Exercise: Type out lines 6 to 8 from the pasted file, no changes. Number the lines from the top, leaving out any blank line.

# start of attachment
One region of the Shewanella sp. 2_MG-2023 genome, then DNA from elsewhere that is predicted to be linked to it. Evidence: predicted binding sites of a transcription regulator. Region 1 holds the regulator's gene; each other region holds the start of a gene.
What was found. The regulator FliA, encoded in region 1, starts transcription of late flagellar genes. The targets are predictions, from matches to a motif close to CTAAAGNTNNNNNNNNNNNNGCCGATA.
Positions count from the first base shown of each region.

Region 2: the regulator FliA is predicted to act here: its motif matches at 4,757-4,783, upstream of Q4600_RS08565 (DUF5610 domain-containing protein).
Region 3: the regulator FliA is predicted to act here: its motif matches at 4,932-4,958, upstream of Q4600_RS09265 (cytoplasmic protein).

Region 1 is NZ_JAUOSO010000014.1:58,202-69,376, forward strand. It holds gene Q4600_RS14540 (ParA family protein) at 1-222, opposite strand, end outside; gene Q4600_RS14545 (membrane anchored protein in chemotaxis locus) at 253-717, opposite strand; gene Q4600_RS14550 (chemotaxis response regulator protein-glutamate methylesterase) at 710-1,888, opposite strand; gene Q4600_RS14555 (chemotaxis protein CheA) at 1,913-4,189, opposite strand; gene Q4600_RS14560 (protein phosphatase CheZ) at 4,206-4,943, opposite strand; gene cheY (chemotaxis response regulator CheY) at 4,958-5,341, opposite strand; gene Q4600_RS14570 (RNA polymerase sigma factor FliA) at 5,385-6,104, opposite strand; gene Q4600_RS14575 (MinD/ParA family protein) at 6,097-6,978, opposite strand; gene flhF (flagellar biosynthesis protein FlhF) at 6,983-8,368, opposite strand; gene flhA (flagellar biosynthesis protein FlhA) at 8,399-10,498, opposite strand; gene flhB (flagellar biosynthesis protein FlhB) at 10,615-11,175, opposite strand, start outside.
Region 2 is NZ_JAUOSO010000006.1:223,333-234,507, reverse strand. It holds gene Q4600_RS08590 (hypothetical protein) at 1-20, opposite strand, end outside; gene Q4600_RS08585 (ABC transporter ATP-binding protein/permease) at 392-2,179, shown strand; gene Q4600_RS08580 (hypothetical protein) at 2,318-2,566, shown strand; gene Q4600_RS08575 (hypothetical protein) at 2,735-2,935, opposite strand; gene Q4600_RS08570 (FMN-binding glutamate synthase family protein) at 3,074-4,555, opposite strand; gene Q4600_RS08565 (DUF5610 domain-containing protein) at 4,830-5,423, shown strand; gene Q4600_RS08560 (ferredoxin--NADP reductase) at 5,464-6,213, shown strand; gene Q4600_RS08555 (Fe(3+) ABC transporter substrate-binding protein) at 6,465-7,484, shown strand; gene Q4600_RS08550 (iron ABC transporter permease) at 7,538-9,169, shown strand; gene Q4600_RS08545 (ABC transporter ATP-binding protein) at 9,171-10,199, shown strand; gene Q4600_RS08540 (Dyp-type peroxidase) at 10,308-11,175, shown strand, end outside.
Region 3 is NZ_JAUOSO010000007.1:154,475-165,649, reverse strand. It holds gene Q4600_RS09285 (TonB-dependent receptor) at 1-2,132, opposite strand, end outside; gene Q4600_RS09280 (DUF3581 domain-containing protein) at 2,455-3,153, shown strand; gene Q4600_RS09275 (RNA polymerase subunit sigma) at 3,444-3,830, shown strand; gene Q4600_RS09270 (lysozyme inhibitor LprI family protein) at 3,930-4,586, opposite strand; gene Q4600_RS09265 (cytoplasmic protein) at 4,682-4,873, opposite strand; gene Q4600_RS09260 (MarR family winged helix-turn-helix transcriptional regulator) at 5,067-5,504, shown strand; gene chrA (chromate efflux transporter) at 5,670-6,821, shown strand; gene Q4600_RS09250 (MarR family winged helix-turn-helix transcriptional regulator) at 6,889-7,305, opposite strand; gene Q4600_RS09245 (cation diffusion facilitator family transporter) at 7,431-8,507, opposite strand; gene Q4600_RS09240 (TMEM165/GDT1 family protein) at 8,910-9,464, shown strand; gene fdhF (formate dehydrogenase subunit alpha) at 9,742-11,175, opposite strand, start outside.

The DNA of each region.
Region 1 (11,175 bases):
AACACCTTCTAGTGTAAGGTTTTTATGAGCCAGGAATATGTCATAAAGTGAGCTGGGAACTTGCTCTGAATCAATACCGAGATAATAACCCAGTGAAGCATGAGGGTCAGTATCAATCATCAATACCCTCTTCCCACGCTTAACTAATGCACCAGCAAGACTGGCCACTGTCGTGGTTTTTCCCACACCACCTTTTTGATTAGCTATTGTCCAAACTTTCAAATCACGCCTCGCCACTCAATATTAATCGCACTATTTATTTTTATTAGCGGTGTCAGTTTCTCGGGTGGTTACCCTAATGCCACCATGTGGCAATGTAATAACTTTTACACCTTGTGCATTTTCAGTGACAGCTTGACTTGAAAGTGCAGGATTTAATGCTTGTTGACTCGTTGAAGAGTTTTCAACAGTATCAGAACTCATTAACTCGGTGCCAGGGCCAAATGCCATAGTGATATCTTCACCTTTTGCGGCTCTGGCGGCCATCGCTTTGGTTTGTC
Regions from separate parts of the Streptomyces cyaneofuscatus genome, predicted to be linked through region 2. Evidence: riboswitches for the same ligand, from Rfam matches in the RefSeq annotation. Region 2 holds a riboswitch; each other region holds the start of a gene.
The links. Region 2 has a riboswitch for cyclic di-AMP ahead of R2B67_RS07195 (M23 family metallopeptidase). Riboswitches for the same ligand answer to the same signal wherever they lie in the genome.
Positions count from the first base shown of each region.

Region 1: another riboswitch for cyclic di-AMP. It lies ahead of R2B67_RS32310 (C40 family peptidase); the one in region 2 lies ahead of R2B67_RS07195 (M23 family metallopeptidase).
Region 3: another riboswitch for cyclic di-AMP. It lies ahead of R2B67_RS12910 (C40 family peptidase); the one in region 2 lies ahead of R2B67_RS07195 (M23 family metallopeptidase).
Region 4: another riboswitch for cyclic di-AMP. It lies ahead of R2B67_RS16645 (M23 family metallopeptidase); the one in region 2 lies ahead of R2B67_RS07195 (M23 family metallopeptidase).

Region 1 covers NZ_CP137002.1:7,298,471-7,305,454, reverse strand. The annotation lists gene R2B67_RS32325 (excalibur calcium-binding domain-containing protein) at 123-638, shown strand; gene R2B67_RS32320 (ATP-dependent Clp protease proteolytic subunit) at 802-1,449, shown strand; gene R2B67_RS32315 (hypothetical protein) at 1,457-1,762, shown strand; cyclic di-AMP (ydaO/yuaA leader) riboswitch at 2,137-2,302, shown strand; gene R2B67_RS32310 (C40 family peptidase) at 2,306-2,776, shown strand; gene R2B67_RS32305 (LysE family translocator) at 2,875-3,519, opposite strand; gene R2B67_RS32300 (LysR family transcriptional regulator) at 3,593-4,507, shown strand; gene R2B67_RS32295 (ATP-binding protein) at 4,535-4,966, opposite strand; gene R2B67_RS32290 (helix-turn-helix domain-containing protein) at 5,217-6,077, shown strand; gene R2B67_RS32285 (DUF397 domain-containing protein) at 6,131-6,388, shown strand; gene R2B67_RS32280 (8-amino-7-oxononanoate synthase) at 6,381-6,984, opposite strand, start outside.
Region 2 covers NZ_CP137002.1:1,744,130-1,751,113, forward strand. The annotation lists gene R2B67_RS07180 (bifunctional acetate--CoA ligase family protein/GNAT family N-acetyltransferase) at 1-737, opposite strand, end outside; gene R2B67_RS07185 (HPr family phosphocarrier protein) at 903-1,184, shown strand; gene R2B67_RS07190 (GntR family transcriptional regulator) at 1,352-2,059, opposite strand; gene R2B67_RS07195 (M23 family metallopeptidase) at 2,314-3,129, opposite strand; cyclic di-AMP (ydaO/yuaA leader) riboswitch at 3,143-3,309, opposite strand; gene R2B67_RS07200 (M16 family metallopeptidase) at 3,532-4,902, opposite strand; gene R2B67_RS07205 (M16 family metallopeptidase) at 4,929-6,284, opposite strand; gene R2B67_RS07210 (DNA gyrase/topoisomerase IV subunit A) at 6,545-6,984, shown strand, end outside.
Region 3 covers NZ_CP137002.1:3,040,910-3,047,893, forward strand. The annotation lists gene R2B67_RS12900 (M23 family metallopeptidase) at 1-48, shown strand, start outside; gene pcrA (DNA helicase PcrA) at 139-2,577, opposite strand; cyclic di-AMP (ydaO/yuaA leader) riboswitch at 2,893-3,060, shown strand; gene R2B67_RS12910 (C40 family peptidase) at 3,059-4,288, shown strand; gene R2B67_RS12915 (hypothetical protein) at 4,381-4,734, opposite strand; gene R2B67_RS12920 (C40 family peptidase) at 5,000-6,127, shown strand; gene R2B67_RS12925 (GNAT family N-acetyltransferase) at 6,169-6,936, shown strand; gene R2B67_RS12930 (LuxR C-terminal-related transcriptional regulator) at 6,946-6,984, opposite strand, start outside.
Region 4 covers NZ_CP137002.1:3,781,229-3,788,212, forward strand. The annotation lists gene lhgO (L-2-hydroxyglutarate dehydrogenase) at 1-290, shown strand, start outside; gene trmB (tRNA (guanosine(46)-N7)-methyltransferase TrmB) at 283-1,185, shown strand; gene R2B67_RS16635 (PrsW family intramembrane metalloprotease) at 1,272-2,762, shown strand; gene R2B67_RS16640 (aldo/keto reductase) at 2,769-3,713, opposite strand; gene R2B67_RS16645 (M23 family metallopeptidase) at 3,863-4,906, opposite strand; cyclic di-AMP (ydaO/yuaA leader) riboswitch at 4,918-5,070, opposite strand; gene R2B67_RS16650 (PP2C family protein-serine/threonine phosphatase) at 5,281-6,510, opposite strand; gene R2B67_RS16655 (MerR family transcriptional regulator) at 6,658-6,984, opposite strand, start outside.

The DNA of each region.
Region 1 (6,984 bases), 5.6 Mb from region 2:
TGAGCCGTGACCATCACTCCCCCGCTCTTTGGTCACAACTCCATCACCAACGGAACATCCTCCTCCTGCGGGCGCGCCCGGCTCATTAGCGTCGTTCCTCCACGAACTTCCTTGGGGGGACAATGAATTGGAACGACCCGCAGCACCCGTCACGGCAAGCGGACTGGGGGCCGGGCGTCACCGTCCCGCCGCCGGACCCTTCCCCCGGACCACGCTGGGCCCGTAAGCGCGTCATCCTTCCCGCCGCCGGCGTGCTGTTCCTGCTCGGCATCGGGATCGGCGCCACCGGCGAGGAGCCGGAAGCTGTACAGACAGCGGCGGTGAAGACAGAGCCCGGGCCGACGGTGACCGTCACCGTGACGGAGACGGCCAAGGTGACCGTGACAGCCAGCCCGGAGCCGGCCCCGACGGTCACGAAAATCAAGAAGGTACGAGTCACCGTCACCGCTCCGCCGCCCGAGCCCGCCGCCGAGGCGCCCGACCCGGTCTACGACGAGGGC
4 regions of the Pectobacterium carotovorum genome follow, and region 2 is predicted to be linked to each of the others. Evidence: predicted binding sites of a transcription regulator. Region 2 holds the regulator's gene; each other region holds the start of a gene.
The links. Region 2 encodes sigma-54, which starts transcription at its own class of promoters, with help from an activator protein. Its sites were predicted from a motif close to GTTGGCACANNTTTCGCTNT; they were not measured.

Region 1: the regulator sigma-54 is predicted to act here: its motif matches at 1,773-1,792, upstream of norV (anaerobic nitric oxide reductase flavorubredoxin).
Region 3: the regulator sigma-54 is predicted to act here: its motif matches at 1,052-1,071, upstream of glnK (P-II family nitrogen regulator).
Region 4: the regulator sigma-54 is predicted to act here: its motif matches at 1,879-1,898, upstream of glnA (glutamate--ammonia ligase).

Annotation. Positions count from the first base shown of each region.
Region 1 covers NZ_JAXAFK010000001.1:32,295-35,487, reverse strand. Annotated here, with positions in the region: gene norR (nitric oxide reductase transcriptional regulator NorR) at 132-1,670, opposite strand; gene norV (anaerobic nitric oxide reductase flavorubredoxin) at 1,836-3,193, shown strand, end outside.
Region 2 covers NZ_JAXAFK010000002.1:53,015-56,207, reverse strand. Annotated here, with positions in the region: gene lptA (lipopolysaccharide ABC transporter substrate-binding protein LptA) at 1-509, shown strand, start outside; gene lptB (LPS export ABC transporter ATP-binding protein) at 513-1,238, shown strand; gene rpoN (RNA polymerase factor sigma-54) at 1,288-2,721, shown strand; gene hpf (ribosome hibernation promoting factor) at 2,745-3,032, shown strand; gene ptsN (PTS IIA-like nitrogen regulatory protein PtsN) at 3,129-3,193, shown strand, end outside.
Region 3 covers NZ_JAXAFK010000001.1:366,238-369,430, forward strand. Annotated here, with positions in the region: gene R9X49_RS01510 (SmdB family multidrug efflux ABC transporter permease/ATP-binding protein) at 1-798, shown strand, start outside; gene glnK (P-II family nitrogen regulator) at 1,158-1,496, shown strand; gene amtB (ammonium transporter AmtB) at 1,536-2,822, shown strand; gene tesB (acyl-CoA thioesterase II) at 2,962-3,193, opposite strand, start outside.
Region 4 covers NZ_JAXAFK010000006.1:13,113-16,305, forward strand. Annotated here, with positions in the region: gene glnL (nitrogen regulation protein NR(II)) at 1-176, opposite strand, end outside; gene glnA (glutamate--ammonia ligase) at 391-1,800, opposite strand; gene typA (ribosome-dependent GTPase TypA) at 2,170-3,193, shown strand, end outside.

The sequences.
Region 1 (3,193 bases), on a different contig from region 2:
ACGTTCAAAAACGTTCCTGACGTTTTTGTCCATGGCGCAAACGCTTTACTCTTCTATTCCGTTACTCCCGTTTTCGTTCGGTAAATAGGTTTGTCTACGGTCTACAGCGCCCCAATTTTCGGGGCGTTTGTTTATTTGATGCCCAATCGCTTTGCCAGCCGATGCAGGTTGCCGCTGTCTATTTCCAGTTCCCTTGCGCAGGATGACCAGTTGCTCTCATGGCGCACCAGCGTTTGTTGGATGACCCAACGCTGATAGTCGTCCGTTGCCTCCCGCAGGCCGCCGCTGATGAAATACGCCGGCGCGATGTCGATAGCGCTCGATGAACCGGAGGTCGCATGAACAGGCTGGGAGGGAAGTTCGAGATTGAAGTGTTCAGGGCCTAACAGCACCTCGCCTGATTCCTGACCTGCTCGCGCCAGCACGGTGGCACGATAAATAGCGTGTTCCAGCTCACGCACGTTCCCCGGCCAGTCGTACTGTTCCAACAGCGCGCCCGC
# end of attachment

Region 1 is NZ_JAUOSO010000014.1:58,202-69,376, forward strand. It holds gene Q4600_RS14540 (ParA family protein) at 1-222, opposite strand, end outside; gene Q4600_RS14545 (membrane anchored protein in chemotaxis locus) at 253-717, opposite strand; gene Q4600_RS14550 (chemotaxis response regulator protein-glutamate methylesterase) at 710-1,888, opposite strand; gene Q4600_RS14555 (chemotaxis protein CheA) at 1,913-4,189, opposite strand; gene Q4600_RS14560 (protein phosphatase CheZ) at 4,206-4,943, opposite strand; gene cheY (chemotaxis response regulator CheY) at 4,958-5,341, opposite strand; gene Q4600_RS14570 (RNA polymerase sigma factor FliA) at 5,385-6,104, opposite strand; gene Q4600_RS14575 (MinD/ParA family protein) at 6,097-6,978, opposite strand; gene flhF (flagellar biosynthesis protein FlhF) at 6,983-8,368, opposite strand; gene flhA (flagellar biosynthesis protein FlhA) at 8,399-10,498, opposite strand; gene flhB (flagellar biosynthesis protein FlhB) at 10,615-11,175, opposite strand, start outside.
Region 2 is NZ_JAUOSO010000006.1:223,333-234,507, reverse strand. It holds gene Q4600_RS08590 (hypothetical protein) at 1-20, opposite strand, end outside; gene Q4600_RS08585 (ABC transporter ATP-binding protein/permease) at 392-2,179, shown strand; gene Q4600_RS08580 (hypothetical protein) at 2,318-2,566, shown strand; gene Q4600_RS08575 (hypothetical protein) at 2,735-2,935, opposite strand; gene Q4600_RS08570 (FMN-binding glutamate synthase family protein) at 3,074-4,555, opposite strand; gene Q4600_RS08565 (DUF5610 domain-containing protein) at 4,830-5,423, shown strand; gene Q4600_RS08560 (ferredoxin--NADP reductase) at 5,464-6,213, shown strand; gene Q4600_RS08555 (Fe(3+) ABC transporter substrate-binding protein) at 6,465-7,484, shown strand; gene Q4600_RS08550 (iron ABC transporter permease) at 7,538-9,169, shown strand; gene Q4600_RS08545 (ABC transporter ATP-binding protein) at 9,171-10,199, shown strand; gene Q4600_RS08540 (Dyp-type peroxidase) at 10,308-11,175, shown strand, end outside.
Region 3 is NZ_JAUOSO010000007.1:154,475-165,649, reverse strand. It holds gene Q4600_RS09285 (TonB-dependent receptor) at 1-2,132, opposite strand, end outside; gene Q4600_RS09280 (DUF3581 domain-containing protein) at 2,455-3,153, shown strand; gene Q4600_RS09275 (RNA polymerase subunit sigma) at 3,444-3,830, shown strand; gene Q4600_RS09270 (lysozyme inhibitor LprI family protein) at 3,930-4,586, opposite strand; gene Q4600_RS09265 (cytoplasmic protein) at 4,682-4,873, opposite strand; gene Q4600_RS09260 (MarR family winged helix-turn-helix transcriptional regulator) at 5,067-5,504, shown strand; gene chrA (chromate efflux transporter) at 5,670-6,821, shown strand; gene Q4600_RS09250 (MarR family winged helix-turn-helix transcriptional regulator) at 6,889-7,305, opposite strand; gene Q4600_RS09245 (cation diffusion facilitator family transporter) at 7,431-8,507, opposite strand; gene Q4600_RS09240 (TMEM165/GDT1 family protein) at 8,910-9,464, shown strand; gene fdhF (formate dehydrogenase subunit alpha) at 9,742-11,175, opposite strand, start outside.